Greenpeace Takes on Apple and Other Tech Companies over Coal-Powered Data Centers
Activist group Greenpeace today issued a new report entitled How Clean is Your Cloud?, targeting major Internet companies including Apple, Amazon, and Microsoft over their heavy use of coal-derived power for their massive data centers.
Given the energy-intensive nature of maintaining the cloud, access to significant amounts of electricity is a key factor in decisions about where to build these data centers. Since electricity plays a critical role in the cost structure of companies that use the cloud, there have been dramatic strides made in improving the energy efficiency design of the facilities and the thousands of computers that go inside. However, despite significant improvements in efficiency, the exponential growth in cloud computing far outstrips these energy savings. Companies must look not only at how efficiently they are consuming electricity, but also the sources of electricity that they are choosing.
The study covers 14 Internet companies, but singles out Apple, Amazon, and Microsoft as the biggest offenders. According to Greenpeace's data, Apple is the only one of the 14 companies to derive more than half of its data center power (55%) from coal. Apple also ranks third in the share of its power needs coming from nuclear sources.
Greenpeace acknowledges Apple's work to build a 20-megawatt solar farm and 5-megawatt fuel cell facility at its new data center in Maiden, North Carolina, but downplays their significance by claiming that the facilities will cover only 10% of the site's power needs. Greenpeace specifically takes Apple to task for its decision to locate its data center in North Carolina, which reportedly maintains one of the dirtiest power grids in the country. In particular, Duke Energy is continuing to invest in coal and nuclear power options while investing "very little" in renewable energy. A similar situation exists in Prineville, Oregon, where Apple has announced plans for another data center.
To deliver iCloud services, Apple has dramatically expanded its data center infrastructure. It has invested at least $1bn in an “iDataCenter” in North Carolina, one of the world’s largest data centers, and just announced another facility to be built in Prineville, Oregon. Unfortunately, both of these investments are powered by utilities that rely mostly on coal power. Given the lack of transparency, siting policy or a clear commitment to power the iCloud with renewable energy, Apple is finding itself behind other companies such as Facebook and Google who are angling to control a bigger piece of the cloud.
Apple maintains a significant environmental section of its website, including disclosures on its Maiden data center, which the company believes is the only data center of its size to achieve a LEED Platinum rating from the U.S. Green Building Council. But while Greenpeace gives Apple some credit for its steps, the organization continues to give Apple poor marks for a lack of complete transparency about its data center power demands and publicly-available policies regarding the energy considerations for its projects.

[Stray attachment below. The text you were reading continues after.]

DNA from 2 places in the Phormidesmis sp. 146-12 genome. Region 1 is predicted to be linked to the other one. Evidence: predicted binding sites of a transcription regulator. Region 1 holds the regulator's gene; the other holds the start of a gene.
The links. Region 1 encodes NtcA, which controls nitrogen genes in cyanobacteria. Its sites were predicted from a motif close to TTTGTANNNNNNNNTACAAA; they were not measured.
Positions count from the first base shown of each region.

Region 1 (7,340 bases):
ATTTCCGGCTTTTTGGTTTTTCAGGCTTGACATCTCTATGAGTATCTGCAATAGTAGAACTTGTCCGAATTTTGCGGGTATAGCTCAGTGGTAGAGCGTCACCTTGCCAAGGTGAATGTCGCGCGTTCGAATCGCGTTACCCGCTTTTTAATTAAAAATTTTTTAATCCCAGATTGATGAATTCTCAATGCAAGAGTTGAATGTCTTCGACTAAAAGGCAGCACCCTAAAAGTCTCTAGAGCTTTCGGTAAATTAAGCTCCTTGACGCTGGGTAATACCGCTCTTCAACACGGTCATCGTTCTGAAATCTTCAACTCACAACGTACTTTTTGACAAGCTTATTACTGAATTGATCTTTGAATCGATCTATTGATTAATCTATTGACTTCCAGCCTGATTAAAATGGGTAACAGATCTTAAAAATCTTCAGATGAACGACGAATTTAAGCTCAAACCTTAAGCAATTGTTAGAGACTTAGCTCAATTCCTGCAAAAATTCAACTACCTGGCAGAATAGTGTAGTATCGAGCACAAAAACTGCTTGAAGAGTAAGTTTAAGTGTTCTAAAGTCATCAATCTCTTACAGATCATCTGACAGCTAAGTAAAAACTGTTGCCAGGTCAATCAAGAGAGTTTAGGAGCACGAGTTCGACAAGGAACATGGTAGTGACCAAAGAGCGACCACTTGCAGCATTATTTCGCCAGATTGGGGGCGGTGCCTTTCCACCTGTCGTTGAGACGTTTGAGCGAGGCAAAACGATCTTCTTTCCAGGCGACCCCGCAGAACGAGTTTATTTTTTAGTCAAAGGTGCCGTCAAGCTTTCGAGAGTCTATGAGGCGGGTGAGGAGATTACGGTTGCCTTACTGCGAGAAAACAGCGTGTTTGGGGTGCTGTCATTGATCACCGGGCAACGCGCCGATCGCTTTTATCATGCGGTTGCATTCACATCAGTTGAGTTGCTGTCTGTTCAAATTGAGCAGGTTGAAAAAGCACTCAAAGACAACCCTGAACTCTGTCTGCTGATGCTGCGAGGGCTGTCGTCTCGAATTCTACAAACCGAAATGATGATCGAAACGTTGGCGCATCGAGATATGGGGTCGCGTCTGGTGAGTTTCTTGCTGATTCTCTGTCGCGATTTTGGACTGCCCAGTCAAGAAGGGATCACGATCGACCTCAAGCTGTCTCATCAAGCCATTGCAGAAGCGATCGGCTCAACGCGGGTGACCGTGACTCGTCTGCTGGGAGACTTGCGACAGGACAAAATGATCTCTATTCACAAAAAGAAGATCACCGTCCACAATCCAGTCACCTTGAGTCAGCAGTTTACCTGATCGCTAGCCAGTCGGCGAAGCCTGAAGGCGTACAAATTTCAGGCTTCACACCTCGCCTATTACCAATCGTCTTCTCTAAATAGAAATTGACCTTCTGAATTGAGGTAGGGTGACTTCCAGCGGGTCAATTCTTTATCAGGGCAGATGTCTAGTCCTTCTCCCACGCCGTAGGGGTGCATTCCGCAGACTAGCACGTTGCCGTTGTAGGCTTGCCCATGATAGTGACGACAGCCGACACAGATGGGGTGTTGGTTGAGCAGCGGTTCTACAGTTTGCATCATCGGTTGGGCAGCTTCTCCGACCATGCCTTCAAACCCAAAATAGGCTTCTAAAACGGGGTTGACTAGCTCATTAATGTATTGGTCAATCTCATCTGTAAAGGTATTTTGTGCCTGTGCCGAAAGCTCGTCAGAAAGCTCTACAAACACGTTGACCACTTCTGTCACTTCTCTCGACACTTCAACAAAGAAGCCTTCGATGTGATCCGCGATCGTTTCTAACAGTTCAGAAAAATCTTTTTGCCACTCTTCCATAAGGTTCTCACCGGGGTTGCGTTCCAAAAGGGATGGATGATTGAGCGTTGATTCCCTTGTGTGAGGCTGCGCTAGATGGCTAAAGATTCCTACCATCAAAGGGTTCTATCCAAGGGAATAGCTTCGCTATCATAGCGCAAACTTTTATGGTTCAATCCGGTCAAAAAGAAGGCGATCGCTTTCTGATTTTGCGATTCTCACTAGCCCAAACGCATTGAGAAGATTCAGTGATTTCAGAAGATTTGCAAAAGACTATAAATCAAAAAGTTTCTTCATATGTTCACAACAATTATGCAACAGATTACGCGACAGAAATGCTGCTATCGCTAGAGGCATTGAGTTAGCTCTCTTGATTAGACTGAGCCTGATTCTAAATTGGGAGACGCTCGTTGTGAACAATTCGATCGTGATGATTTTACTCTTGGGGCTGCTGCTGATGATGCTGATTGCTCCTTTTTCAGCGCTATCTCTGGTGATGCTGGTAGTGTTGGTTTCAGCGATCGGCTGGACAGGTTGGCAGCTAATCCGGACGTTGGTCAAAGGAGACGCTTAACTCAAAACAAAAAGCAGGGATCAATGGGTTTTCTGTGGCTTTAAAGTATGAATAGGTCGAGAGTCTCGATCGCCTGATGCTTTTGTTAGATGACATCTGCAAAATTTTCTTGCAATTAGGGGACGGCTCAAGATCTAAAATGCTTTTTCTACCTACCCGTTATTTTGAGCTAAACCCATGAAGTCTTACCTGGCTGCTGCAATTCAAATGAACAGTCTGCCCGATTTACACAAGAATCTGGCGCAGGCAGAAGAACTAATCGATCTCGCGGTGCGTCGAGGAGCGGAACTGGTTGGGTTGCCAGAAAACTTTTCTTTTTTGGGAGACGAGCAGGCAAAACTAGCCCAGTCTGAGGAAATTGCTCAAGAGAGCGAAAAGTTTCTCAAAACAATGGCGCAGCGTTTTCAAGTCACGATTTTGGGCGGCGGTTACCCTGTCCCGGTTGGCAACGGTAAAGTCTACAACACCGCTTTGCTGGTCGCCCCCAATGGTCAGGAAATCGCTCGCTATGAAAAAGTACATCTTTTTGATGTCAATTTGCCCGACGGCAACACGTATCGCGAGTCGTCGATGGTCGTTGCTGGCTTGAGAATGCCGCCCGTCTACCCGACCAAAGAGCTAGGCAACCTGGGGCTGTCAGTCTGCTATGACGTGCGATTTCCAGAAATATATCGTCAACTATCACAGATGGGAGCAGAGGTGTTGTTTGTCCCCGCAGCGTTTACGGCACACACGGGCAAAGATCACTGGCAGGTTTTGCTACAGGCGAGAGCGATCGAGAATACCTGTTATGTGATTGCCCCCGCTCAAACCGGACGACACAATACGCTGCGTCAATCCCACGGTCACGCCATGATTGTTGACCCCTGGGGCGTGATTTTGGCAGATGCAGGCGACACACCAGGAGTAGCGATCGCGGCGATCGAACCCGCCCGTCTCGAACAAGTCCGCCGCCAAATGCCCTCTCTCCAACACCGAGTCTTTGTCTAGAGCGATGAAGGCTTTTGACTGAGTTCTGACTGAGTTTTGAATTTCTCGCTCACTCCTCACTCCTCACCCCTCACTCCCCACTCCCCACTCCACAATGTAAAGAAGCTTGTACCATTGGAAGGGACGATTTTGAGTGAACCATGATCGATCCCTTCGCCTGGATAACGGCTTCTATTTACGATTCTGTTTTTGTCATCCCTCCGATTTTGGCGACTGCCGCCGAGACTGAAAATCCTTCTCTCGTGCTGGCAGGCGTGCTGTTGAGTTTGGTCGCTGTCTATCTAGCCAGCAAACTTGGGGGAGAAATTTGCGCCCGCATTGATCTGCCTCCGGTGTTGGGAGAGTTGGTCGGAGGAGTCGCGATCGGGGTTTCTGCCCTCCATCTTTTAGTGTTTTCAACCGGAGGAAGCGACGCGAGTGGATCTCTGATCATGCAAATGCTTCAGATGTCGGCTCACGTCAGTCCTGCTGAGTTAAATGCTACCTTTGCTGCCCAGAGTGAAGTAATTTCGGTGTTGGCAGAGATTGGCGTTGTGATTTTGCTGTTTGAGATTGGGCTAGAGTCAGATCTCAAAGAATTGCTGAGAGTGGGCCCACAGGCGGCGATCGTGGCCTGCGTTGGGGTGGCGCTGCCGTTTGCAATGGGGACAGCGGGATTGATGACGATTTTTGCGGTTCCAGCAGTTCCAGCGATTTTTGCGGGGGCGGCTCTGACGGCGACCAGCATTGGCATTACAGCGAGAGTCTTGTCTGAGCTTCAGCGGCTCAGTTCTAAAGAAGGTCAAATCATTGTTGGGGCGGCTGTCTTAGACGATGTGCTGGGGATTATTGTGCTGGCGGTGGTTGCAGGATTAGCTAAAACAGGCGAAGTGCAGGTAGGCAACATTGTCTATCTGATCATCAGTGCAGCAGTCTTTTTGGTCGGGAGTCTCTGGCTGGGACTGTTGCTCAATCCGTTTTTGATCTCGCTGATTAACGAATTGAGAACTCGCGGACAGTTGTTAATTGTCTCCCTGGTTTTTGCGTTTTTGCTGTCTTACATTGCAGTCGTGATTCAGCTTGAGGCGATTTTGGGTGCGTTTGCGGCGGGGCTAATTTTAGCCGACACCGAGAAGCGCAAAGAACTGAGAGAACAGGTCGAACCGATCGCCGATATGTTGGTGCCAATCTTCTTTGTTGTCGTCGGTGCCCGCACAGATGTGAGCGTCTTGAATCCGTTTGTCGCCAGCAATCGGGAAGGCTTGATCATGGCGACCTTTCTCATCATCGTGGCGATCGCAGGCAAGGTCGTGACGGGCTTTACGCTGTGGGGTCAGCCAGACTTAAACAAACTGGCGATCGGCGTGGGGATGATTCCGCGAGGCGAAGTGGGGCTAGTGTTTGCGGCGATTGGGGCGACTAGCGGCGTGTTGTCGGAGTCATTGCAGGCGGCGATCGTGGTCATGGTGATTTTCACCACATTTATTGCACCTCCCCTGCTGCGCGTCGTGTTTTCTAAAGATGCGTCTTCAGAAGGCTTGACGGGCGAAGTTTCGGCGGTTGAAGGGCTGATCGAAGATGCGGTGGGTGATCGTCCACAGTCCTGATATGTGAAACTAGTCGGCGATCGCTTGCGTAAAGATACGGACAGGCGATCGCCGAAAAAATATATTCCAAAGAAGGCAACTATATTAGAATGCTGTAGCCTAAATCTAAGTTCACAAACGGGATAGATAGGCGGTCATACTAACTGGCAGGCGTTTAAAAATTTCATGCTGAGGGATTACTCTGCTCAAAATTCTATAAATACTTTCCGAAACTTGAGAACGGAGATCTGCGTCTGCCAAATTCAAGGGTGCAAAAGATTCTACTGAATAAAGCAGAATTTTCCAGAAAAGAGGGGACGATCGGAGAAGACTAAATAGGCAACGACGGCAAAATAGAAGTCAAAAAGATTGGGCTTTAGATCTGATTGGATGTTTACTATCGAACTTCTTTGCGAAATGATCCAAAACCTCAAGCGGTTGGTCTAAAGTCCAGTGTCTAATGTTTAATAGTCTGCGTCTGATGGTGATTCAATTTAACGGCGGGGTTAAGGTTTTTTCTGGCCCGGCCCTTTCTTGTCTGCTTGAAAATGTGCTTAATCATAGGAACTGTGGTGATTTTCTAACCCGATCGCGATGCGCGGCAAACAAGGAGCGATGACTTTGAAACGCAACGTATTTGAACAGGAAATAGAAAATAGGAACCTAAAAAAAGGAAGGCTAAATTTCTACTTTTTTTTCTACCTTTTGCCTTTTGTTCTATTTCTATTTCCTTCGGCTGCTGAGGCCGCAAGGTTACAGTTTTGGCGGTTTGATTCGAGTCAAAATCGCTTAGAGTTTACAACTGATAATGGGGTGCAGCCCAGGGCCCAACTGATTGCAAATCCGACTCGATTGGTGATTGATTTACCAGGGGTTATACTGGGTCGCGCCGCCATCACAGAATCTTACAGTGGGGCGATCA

While Apple, Amazon, and Microsoft take the brunt of Greenpeace's criticism, Yahoo and Google receive high marks for their policies prioritizing renewable energy in their projects and for promoting policies to increase investment in renewable energy. Facebook also receives high marks for its recent commitment to renewable energy, including its latest data center in Sweden that can be powered with 100% renewable energy.
Update: In a statement issued to The New York Times, Apple discloses for the first time that the current data center in Maiden, North Carolina consumes roughly 20 megawatts of power, meaning that the 25 megawatts of power planned for the solar farm and fuel cell facility at that location should be sufficient for at least this phase of the project. Apple's long-term plans include eventually doubling the size of the data center with a second building, and it seems unlikely that the 20-megawatt number includes those plans.
In a statement issued in response to the report, Apple disclosed for the first time that the data center would consume about 20 million watts at full capacity — much lower than Greenpeace’s estimate, which is 100 million watts. In territory served by Duke, a million watts is enough to power 750 to 1,000 homes.
Kristin Huguet, a spokeswoman for Apple, added that the company is building two large projects intended to offset energy use from the grid in North Carolina: an array of solar panels and a set of fuel cells.
Update 2: Greenpeace has responded with a blog post questioning Apple's statements about energy usage at the Maiden data center.
While it is good to see Apple acknowledge it should reveal more details of the energy consumption of its data centers, the information they released today does not add up with what they have reported to be the size of the investment and physical size of the data center. [...] While Apple is well known for making more expensive consumer products, if Apple’s plans for the $ 1Billion investment only generates 20MW in power demand, that would be taking the “Apple premium” to a whole new level.
Top Rated Comments
- largest solar panel installment
- largest fuel cell installment
Apple could build gigantic salt water ponds, and fill them with whales... the Whales could be fed a diet of krill fed from organically raised soy and magic... We could populate these lakes with Humpback whales and harvest them for oil to run the iCloud, then we could seal the whole thing in a corn-based plastic dome to ensure that there was zero impact on the surrounding area.
Or we could consider the decreased environmental impact of data centers in a variety of other ways, such as decreasing the need for onsite hardware by up to 95% percent.
Apple is doing their best to add environmental-friendly equipment to their data centers. What?